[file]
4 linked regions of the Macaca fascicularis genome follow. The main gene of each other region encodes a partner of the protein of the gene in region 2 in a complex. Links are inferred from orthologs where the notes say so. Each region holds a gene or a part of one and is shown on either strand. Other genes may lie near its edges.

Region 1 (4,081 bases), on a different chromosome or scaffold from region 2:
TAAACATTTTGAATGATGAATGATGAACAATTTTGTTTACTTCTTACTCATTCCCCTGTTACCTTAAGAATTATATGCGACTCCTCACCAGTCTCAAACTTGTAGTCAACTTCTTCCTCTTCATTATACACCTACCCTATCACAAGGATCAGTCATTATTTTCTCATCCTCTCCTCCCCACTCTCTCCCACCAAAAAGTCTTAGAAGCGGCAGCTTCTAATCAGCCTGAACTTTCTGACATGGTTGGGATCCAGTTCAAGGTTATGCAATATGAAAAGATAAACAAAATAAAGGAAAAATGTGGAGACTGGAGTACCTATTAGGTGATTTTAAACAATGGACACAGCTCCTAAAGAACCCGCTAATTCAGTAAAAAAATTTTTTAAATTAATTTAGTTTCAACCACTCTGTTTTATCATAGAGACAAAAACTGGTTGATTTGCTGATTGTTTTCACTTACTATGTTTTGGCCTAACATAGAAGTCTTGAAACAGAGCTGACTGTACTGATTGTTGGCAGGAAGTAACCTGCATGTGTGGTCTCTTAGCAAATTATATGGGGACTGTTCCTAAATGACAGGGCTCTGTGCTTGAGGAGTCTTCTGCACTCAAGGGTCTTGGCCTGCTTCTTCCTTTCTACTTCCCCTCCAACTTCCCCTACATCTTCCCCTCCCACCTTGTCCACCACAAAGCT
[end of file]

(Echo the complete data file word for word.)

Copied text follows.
4 linked regions of the Macaca fascicularis genome follow. The main gene of each other region encodes a partner of the protein of the gene in region 2 in a complex. Links are inferred from orthologs where the notes say so. Each region holds a gene or a part of one and is shown on either strand. Other genes may lie near its edges.

Region 1 (4,081 bases), on a different chromosome or scaffold from region 2:
TAAACATTTTGAATGATGAATGATGAACAATTTTGTTTACTTCTTACTCATTCCCCTGTTACCTTAAGAATTATATGCGACTCCTCACCAGTCTCAAACTTGTAGTCAACTTCTTCCTCTTCATTATACACCTACCCTATCACAAGGATCAGTCATTATTTTCTCATCCTCTCCTCCCCACTCTCTCCCACCAAAAAGTCTTAGAAGCGGCAGCTTCTAATCAGCCTGAACTTTCTGACATGGTTGGGATCCAGTTCAAGGTTATGCAATATGAAAAGATAAACAAAATAAAGGAAAAATGTGGAGACTGGAGTACCTATTAGGTGATTTTAAACAATGGACACAGCTCCTAAAGAACCCGCTAATTCAGTAAAAAAATTTTTTAAATTAATTTAGTTTCAACCACTCTGTTTTATCATAGAGACAAAAACTGGTTGATTTGCTGATTGTTTTCACTTACTATGTTTTGGCCTAACATAGAAGTCTTGAAACAGAGCTGACTGTACTGATTGTTGGCAGGAAGTAACCTGCATGTGTGGTCTCTTAGCAAATTATATGGGGACTGTTCCTAAATGACAGGGCTCTGTGCTTGAGGAGTCTTCTGCACTCAAGGGTCTTGGCCTGCTTCTTCCTTTCTACTTCCCCTCCAACTTCCCCTACATCTTCCCCTCCCACCTTGTCCACCACAAAGCT